Published: 22-02-2024 06:48 | Updated: 22-02-2024 06:48

Can you stop a bleed?

Cecilia Odlind and Mattias Günther. Photo: Andreas Andersson.
Photo: Andreas Andersson

The increase in gun violence and Sweden's changing security situation has prompted researcher Mattias Günther and his team to reorient their research. In episode #140 of KI's podcast Medicinvetarna, he tells us how to reduce deaths from severe bleeding - and how best to protect yourself.

"All healthy people manage to get rid of about ten percent of the blood volume, but if we get above ten percent and closer to about 30% of the blood volume, we are approaching a level where it starts to become so dangerous that you can die from it," says Mattias Günther, anesthesiologist and intensive care physician at Södersjukhuset and researcher in experimental traumatology at the Department of Neuroscience, Karolinska Institutet. Together with his research team he has had to reorient the research due to the increase in gun violence.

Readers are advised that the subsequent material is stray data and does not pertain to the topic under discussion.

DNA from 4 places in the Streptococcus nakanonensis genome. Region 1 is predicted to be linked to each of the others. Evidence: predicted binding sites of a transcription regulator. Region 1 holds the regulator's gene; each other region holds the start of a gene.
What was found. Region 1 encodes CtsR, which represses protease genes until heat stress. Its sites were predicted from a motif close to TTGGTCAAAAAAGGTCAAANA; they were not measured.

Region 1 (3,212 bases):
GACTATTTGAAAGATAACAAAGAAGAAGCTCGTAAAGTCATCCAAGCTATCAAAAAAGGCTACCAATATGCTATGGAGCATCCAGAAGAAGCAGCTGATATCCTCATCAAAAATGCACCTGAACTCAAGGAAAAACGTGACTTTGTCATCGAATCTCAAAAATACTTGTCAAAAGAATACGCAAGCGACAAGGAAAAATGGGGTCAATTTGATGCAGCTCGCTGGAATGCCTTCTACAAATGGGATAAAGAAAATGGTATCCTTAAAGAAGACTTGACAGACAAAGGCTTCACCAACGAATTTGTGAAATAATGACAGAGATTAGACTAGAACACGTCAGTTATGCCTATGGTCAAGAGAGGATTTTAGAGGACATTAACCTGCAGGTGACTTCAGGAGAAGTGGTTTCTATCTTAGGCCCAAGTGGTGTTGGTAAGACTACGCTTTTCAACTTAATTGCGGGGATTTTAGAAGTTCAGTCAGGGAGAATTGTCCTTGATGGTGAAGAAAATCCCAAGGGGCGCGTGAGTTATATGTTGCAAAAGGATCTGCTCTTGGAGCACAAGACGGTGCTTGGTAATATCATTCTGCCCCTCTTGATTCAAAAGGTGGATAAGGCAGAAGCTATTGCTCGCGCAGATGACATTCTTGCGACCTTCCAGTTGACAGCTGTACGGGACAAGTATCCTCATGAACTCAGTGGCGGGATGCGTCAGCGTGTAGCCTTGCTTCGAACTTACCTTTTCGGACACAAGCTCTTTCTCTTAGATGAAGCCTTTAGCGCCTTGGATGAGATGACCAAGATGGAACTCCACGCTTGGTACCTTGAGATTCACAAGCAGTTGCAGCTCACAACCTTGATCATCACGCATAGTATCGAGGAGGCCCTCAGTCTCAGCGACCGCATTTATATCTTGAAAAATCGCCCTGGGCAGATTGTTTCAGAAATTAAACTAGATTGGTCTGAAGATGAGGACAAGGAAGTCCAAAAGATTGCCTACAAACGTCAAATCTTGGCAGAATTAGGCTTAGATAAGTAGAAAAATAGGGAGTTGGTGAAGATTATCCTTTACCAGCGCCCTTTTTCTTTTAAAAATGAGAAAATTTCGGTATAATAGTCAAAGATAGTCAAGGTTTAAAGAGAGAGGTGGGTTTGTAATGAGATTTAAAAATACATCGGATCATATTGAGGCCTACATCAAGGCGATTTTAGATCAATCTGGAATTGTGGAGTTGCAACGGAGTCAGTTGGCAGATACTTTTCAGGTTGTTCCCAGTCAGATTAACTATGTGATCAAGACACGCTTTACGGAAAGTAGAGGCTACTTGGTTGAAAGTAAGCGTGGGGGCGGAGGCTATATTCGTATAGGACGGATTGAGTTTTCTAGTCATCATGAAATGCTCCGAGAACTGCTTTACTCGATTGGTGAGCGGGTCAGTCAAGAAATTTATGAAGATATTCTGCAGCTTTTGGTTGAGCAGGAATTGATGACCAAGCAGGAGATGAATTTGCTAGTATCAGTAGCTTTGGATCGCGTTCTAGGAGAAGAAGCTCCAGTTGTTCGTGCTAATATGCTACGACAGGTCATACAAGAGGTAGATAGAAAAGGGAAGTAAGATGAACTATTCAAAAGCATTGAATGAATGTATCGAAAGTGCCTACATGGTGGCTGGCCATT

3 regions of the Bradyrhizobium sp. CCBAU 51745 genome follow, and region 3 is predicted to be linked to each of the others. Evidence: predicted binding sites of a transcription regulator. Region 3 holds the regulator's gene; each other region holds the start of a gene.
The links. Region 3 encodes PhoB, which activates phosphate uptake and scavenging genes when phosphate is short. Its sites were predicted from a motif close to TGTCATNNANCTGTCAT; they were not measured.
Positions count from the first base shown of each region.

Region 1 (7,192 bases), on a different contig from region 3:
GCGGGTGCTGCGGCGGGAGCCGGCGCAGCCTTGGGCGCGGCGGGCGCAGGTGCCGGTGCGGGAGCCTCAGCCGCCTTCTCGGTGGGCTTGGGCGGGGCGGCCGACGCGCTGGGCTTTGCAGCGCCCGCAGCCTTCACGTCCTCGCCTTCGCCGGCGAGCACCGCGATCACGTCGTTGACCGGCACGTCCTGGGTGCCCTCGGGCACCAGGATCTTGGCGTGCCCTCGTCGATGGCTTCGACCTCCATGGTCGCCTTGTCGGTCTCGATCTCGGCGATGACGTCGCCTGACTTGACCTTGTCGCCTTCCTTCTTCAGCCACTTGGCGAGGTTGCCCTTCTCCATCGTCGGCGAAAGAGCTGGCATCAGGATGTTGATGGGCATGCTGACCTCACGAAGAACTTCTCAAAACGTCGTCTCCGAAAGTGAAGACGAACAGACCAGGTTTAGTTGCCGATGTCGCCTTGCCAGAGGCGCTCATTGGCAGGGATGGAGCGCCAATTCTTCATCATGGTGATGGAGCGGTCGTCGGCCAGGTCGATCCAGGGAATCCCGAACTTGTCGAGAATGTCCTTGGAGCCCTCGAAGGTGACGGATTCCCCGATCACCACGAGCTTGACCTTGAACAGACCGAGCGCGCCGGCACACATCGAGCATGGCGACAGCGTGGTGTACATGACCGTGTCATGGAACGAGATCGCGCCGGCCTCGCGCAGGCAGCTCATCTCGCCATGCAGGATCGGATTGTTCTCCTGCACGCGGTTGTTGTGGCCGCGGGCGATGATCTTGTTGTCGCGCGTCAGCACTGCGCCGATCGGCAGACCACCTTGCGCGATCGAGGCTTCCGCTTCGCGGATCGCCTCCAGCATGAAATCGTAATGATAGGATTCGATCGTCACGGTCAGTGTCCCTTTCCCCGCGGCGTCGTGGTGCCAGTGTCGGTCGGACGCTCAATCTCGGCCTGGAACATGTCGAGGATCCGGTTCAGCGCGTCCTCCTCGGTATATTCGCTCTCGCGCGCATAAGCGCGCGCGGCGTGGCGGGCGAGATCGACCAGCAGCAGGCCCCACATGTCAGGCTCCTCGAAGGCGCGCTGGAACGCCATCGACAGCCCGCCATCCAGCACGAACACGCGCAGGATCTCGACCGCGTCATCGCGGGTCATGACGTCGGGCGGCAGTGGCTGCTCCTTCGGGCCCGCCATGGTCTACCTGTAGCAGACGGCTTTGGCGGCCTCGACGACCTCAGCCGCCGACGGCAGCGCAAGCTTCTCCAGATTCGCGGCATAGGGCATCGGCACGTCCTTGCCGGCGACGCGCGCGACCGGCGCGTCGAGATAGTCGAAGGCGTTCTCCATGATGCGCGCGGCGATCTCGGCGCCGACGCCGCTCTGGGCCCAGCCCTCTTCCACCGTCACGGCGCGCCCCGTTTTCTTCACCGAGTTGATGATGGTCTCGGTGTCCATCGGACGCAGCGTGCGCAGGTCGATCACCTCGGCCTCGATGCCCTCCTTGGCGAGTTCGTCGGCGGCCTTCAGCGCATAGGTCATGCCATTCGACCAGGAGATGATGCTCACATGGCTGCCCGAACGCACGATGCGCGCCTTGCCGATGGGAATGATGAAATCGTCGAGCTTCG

Why should you be able to stop bleeding?

In Sweden, about 3000 people per year die from traumatic injuries, physical trauma/violence to the body. Of these, about two thirds die before they even arrive at the hospital, the so-called pre-hospital phase. If care had been optimized, some of them could probably have been saved by either bystanders or first responders. If you can stop bleeding in the vicinity of the victim, there is a greater chance of survival. Mattias Günther talks about three principles: 

  1. Raise awareness among the population to take action – something can almost always be done.
  2. Try to identify whether the bleed is dangerous (a bleeding in progress is generally dangerous).
  3. Apply pressure to stop the bleed (with a pressure bandage, hand, anything).